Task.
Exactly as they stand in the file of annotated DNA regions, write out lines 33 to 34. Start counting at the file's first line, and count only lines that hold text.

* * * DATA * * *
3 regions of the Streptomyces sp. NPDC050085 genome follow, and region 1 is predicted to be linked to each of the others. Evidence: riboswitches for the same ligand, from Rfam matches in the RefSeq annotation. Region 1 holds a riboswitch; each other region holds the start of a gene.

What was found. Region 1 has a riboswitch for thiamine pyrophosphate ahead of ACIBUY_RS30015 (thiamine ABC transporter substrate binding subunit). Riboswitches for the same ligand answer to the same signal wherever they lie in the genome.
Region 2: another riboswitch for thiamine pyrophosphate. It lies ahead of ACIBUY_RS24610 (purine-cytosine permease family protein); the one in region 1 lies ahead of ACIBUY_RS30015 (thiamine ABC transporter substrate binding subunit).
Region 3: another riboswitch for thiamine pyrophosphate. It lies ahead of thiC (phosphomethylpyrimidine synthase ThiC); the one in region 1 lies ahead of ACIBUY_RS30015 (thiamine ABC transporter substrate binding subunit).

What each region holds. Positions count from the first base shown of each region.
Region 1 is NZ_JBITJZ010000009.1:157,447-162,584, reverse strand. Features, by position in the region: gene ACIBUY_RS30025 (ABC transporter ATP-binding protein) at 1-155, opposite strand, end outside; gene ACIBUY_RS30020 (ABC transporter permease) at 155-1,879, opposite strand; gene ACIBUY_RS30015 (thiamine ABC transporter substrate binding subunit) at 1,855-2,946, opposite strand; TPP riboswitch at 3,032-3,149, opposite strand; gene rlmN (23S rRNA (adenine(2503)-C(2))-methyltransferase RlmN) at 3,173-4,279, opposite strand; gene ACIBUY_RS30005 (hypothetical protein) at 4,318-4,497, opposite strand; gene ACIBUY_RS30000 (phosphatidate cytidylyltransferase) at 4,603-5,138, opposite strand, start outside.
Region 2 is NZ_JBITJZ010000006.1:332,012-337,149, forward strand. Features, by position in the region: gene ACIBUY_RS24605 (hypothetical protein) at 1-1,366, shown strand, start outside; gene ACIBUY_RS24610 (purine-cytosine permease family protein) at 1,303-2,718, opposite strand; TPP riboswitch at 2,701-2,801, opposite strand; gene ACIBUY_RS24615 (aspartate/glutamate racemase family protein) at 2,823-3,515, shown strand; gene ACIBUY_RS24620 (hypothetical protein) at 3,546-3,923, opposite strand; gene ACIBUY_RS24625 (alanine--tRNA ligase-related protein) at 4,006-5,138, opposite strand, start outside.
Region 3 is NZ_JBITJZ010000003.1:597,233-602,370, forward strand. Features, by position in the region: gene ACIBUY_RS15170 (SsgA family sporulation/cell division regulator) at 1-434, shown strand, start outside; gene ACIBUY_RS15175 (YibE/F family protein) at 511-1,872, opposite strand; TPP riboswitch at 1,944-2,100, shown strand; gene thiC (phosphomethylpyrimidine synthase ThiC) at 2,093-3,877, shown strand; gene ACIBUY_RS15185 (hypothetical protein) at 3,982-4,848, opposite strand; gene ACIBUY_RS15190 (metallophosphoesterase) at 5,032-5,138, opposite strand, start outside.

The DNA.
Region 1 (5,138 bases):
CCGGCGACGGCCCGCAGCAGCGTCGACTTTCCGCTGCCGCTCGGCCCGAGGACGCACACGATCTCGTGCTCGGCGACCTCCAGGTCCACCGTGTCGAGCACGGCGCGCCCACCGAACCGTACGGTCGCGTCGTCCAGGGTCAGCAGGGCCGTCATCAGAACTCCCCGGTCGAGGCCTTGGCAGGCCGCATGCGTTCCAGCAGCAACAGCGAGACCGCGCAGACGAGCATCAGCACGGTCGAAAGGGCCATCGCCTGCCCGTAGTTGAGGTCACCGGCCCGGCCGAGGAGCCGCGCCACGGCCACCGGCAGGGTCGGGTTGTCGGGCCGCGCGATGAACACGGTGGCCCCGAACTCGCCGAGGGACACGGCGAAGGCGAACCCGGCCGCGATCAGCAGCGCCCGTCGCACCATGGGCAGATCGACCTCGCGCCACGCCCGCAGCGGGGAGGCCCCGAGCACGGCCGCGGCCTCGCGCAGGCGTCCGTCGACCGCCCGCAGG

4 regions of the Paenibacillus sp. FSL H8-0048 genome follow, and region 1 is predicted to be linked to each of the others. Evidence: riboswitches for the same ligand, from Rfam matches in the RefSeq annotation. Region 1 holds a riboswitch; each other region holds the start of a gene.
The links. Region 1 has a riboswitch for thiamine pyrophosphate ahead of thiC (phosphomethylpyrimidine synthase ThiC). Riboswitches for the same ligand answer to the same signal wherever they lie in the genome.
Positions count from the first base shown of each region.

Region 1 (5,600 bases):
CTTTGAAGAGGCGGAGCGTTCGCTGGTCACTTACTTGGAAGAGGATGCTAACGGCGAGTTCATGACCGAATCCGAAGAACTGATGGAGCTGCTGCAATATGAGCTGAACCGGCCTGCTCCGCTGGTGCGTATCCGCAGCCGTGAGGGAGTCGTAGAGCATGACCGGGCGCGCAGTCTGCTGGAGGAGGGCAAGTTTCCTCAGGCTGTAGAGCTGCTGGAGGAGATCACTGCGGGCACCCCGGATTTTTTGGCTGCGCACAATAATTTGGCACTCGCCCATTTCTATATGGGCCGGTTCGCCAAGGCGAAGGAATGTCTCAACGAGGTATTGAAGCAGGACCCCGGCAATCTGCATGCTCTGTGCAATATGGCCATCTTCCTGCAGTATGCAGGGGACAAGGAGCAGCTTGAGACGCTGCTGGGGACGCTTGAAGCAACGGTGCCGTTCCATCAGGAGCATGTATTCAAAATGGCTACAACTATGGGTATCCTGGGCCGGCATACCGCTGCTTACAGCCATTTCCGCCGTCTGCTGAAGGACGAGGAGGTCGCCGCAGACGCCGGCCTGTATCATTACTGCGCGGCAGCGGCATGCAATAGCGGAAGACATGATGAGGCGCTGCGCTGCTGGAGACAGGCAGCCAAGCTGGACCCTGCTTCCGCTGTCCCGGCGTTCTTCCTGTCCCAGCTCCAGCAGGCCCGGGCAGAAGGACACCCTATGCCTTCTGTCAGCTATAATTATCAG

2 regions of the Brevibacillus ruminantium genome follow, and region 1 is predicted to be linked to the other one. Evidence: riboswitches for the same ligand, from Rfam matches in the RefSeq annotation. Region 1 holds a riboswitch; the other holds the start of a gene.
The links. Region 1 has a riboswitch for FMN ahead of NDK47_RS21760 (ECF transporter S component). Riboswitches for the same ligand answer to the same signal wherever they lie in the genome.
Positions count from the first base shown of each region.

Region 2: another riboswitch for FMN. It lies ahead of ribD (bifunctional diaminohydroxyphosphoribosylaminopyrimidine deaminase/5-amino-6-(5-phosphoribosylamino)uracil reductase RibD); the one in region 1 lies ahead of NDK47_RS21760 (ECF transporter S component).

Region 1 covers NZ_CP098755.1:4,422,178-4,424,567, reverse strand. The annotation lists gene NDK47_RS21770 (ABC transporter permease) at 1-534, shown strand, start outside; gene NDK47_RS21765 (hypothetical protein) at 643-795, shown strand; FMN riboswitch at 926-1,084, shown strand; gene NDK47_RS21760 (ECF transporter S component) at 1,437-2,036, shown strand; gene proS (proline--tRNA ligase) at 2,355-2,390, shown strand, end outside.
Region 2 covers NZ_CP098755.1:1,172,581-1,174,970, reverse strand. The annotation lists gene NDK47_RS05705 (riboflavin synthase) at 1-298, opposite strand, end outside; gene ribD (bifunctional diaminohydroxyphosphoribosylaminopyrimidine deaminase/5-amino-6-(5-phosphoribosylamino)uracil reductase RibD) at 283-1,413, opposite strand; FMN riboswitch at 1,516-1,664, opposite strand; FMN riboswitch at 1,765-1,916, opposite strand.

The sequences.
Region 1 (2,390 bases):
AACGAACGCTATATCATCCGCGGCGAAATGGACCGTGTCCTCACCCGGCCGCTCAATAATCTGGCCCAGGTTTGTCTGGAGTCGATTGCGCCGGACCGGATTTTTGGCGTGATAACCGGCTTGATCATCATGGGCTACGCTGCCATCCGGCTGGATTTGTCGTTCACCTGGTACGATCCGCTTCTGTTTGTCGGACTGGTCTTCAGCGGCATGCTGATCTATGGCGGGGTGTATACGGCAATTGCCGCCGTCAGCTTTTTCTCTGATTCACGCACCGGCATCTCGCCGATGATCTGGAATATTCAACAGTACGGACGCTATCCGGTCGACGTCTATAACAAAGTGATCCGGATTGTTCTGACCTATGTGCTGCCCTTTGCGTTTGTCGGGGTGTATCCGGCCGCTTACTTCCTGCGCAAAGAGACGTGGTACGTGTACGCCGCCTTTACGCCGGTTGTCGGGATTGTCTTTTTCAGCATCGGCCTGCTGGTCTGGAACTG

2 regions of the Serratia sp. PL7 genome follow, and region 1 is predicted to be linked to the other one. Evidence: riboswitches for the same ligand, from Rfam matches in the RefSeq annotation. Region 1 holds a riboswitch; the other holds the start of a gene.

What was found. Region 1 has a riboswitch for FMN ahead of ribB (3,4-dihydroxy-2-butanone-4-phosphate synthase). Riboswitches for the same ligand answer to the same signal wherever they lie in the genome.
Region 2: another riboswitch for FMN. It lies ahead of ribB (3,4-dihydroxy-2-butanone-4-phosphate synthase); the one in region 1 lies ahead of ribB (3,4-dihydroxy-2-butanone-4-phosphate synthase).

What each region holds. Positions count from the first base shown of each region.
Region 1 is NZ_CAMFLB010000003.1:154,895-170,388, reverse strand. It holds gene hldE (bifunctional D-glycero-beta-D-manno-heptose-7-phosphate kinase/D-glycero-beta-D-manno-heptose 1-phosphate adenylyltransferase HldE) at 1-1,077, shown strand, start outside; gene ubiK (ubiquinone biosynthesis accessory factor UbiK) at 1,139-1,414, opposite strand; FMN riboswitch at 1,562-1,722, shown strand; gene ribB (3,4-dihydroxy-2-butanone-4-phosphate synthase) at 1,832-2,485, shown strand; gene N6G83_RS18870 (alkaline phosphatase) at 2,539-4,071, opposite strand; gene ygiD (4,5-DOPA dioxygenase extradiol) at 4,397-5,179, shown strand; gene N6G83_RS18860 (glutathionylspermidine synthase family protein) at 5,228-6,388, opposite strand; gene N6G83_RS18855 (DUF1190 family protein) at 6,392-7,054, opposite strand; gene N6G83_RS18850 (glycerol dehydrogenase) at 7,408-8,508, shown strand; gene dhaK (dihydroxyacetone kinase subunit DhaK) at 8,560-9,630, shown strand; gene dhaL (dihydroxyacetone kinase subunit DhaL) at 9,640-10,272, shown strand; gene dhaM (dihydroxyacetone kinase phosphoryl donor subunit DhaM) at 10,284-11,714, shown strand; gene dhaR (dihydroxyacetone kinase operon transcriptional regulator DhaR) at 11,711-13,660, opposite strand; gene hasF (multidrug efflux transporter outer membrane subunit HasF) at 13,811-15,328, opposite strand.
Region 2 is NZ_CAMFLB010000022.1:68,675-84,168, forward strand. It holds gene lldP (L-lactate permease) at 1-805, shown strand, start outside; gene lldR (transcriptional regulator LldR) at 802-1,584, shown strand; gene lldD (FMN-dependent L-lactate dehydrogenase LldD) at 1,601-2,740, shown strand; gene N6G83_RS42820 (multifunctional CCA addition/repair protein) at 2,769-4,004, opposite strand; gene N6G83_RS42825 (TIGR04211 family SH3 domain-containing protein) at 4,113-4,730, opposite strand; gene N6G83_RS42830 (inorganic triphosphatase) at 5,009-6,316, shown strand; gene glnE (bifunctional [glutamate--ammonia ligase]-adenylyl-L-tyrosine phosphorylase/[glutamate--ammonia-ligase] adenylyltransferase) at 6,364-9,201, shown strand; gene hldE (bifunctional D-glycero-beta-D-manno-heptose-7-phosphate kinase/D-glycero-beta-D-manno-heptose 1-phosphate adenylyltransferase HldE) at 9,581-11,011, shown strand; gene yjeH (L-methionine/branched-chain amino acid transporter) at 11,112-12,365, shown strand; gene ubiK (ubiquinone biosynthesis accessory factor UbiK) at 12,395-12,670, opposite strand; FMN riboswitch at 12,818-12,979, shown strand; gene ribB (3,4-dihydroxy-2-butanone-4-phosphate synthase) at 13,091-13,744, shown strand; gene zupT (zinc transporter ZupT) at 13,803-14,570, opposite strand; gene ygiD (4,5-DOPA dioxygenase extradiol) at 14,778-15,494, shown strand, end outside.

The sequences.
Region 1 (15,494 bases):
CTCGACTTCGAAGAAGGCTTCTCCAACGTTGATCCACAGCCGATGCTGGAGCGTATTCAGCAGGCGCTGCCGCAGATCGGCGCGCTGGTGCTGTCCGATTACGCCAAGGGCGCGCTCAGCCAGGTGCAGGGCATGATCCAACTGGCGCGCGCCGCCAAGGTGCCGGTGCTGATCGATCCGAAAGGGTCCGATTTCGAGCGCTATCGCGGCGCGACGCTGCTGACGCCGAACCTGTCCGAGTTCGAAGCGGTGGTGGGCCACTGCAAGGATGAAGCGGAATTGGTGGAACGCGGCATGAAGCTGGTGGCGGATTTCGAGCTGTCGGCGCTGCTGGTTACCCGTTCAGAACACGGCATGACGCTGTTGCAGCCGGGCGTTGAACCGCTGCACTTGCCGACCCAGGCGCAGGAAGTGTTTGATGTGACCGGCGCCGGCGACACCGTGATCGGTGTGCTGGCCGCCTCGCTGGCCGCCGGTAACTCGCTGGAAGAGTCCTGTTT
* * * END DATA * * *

Region 1 (15,494 bases):
CTCGACTTCGAAGAAGGCTTCTCCAACGTTGATCCACAGCCGATGCTGGAGCGTATTCAGCAGGCGCTGCCGCAGATCGGCGCGCTGGTGCTGTCCGATTACGCCAAGGGCGCGCTCAGCCAGGTGCAGGGCATGATCCAACTGGCGCGCGCCGCCAAGGTGCCGGTGCTGATCGATCCGAAAGGGTCCGATTTCGAGCGCTATCGCGGCGCGACGCTGCTGACGCCGAACCTGTCCGAGTTCGAAGCGGTGGTGGGCCACTGCAAGGATGAAGCGGAATTGGTGGAACGCGGCATGAAGCTGGTGGCGGATTTCGAGCTGTCGGCGCTGCTGGTTACCCGTTCAGAACACGGCATGACGCTGTTGCAGCCGGGCGTTGAACCGCTGCACTTGCCGACCCAGGCGCAGGAAGTGTTTGATGTGACCGGCGCCGGCGACACCGTGATCGGTGTGCTGGCCGCCTCGCTGGCCGCCGGTAACTCGCTGGAAGAGTCCTGTTT